News & Views‎ > ‎

On Leadership Development, Part 1

posted Jul 30, 2011, 9:42 PM by Greg Smith   [ updated Nov 1, 2015, 12:41 PM ]
From time to time my wife reminds me that a mother's work is never done (she's right). I tend to think that this truism applies equally well to management. In other occupations it seems that certain milestones naturally indicate accomplishment--for example, meeting a manufacturing or sales target for a given period. Managing people is a lot different. It doesn't readily afford the sense that something has been brought to fruition. And what seems to be running well at a point in time won't necessarily continue to do so for long.

I've been around long enough to see discontinuity in business operations, and it's not a pretty sight. Having expended a lot of effort since 2003 to build a strong library/computer lab operation at Liberty University, I suppose I'm becoming more sensitive to concerns such as business continuity, leadership development, and succession planning. Not surprisingly, my attention has gravitated toward these themes in the reading I've chosen recently.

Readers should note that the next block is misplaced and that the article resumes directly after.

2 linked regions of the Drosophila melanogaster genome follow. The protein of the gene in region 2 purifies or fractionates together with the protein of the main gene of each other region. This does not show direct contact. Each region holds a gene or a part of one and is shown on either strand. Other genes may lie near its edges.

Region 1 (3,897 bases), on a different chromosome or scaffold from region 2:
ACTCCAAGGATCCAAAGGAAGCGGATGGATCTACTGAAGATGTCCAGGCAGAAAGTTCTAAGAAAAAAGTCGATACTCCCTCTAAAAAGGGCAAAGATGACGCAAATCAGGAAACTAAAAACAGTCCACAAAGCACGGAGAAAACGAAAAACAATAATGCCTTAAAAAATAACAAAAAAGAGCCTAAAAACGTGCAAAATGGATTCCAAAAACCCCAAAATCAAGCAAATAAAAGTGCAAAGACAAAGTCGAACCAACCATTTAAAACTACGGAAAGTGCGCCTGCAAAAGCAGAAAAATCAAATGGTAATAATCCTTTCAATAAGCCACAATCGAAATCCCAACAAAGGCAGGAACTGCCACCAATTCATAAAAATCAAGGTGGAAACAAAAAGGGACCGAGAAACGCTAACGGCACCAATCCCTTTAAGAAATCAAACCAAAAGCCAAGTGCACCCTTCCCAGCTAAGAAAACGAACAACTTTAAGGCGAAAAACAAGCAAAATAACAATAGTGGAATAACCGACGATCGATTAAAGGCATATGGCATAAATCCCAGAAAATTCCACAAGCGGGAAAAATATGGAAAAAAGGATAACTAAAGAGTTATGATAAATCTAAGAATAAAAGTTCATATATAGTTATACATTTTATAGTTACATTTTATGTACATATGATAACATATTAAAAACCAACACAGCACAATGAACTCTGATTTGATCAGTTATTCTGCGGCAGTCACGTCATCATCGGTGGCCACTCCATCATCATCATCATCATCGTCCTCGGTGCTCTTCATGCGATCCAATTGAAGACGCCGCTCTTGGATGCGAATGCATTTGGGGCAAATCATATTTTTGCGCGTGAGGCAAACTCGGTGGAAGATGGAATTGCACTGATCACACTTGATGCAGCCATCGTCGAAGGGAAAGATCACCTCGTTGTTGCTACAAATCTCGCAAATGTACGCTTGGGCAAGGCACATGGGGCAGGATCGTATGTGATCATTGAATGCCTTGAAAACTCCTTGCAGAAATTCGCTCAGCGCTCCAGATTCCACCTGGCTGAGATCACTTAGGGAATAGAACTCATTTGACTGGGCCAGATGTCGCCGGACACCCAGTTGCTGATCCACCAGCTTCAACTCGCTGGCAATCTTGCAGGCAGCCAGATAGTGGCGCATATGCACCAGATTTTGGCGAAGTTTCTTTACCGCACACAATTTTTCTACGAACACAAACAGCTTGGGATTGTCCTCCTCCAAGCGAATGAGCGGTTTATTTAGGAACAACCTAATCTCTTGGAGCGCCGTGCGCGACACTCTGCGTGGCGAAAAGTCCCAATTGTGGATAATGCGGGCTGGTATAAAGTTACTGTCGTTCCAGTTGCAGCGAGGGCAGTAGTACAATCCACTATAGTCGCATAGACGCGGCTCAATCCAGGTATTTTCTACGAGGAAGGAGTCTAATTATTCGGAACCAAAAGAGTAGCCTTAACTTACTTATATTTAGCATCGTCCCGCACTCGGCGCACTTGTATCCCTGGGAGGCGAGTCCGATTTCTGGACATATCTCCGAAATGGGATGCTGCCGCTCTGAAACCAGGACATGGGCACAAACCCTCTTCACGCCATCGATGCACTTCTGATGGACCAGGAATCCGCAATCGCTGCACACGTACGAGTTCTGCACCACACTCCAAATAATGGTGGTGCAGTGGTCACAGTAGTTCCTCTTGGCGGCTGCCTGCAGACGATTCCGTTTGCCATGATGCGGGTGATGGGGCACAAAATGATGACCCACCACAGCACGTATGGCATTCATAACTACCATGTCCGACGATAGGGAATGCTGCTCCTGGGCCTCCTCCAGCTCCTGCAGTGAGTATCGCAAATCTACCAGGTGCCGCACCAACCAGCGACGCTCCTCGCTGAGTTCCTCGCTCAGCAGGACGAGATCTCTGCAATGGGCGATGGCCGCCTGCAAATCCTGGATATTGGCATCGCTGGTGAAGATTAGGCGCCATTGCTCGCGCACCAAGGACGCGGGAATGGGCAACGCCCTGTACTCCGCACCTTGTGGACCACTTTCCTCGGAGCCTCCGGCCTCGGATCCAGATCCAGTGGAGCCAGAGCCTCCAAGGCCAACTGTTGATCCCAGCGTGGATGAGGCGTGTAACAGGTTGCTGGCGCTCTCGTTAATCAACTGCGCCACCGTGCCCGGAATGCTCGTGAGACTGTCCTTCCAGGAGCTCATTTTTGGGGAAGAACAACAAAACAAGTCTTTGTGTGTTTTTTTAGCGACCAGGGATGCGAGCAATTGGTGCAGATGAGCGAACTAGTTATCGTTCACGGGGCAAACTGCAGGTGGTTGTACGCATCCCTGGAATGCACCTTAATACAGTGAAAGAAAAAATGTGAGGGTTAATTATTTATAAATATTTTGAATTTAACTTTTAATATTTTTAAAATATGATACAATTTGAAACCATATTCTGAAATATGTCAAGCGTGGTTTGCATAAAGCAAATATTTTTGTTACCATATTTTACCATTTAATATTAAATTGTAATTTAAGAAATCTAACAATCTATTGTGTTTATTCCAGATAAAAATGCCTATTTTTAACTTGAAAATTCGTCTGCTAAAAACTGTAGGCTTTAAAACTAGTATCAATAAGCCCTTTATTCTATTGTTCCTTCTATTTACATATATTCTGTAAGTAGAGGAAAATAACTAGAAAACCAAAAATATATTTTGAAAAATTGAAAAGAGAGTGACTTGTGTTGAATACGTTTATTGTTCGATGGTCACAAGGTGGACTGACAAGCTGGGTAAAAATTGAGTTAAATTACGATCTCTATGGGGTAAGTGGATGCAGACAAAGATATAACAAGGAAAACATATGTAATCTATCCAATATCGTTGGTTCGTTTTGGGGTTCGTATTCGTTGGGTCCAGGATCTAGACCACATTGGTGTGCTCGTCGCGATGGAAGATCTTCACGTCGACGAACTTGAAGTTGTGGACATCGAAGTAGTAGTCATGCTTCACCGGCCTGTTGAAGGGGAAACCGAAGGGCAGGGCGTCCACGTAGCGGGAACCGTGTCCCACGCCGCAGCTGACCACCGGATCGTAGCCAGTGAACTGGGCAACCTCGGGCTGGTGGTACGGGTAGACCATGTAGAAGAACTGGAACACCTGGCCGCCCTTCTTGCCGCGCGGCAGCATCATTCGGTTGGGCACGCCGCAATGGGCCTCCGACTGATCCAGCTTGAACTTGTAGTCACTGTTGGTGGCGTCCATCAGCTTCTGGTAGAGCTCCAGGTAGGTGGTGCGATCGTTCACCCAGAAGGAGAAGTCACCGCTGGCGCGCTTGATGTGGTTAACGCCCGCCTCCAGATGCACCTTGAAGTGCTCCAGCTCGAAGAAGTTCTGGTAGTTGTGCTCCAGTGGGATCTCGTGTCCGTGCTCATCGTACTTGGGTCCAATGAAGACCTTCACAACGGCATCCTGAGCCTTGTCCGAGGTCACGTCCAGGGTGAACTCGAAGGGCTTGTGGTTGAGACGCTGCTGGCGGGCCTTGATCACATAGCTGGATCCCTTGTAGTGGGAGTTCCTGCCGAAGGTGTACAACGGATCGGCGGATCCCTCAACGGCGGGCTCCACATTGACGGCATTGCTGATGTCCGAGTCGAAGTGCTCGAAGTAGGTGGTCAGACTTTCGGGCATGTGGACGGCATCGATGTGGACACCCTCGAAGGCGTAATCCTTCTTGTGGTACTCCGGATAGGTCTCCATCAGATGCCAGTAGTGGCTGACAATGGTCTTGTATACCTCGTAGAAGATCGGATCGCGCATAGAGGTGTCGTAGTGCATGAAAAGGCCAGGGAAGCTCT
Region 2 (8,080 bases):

In the last few weeks I've read articles entitled "Who Will Step Into Your Shoes?" (Sanaghan & Jurow, 2011) and "Developing the Expert Leader" (McCall & Hollenbeck, 2008), each of which stimulated thought along these lines. I'm growing in my conviction that organizations large and small need to take concrete steps to ensure two things:
  • that information essential to successful operations is shared redundantly between employees, thus minimizing the impact of a sudden departure
  • that people are being prepared to assume leadership roles--proactively, long before the timing of a particular vacancy is known
As I read McCall and Hollenbeck's piece, I was intrigued to learn about corporations' failure to develop expert leaders. As I continue to reflect on what they wrote, my intuition tells me that nonprofit higher education does an even poorer job of cultivating leaders than the corporate world does. I recall conversing with a dean from another university last fall, and hearing her opine that deans embark on their duties ill prepared for their role in institutional governance. I have to admit that much of my own leadership development has occurred unsystematically and without employer oversight.

In Part 2 of this posting I'll reflect on a number of McCall and Hollenbeck's postulates concerning leadership development.